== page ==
Apr 012015
 

Cartoonists (almost exclusively men!) were often poking fun at the newly-created ‘land girls’ of the Women’s Land Army in newspaper and magazines during both world wars, but particularly during World War Two. These young women were mainly recruited from towns and cities, in order to provide a new source of labour on the land, and therefore ignorant of country ways and often totally inexperienced when they started work on farms. Many had not ever seen a cow, or other livestock before, let alone worked with them, but were often required to handle them as part of their job. Many cartoons therefore played up to the young women’s naivety for comic effect. As the land girls became more and more experienced, this must have been very irritating to them to see themselves portrayed in this way. Throughout the twentieth century, gender stereotyping was the norm and it was very much a ‘man’s world’, despite the obvious contribution of women in the workplace, and in this case to the war effort.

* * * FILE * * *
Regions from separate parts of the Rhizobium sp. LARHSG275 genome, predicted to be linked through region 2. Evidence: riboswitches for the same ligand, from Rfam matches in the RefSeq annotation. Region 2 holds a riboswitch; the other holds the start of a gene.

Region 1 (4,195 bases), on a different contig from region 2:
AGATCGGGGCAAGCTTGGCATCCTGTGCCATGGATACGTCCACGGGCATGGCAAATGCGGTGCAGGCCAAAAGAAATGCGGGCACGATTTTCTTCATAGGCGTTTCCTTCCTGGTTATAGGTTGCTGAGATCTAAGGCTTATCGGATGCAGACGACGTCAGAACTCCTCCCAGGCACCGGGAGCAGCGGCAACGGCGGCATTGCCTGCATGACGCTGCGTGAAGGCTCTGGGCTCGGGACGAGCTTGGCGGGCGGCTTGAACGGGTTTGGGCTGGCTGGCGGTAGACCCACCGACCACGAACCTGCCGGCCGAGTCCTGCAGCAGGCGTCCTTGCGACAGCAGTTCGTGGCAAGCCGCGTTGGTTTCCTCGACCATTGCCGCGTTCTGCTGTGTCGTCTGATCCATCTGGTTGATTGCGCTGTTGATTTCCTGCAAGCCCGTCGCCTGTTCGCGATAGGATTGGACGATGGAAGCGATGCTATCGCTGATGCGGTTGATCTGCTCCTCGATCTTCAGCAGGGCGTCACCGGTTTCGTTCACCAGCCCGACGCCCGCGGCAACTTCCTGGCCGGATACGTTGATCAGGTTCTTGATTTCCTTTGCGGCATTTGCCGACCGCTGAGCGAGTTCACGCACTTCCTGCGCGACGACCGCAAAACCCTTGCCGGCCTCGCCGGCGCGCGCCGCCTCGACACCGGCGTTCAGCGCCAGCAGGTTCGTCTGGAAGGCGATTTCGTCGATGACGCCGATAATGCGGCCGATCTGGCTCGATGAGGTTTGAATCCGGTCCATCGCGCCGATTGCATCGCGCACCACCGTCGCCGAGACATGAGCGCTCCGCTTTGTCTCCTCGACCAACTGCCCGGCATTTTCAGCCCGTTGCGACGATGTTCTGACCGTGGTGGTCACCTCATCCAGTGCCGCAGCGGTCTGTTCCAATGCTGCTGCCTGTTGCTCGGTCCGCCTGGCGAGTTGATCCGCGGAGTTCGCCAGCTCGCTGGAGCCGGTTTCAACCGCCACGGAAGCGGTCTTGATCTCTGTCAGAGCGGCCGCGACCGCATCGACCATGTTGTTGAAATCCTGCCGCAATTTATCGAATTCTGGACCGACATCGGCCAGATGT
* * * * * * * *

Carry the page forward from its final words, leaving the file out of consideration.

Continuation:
Source: This undated cartoon originally in Punch magazine, and was then included in the 1940s wartime anthology "Laughs around the Land".  Courtesy of Stuart Antrobus.

Source: This undated cartoon originally in Punch magazine, and was then included in the 1940s wartime anthology “Laughs around the Land”.
Courtesy of Stuart Antrobus.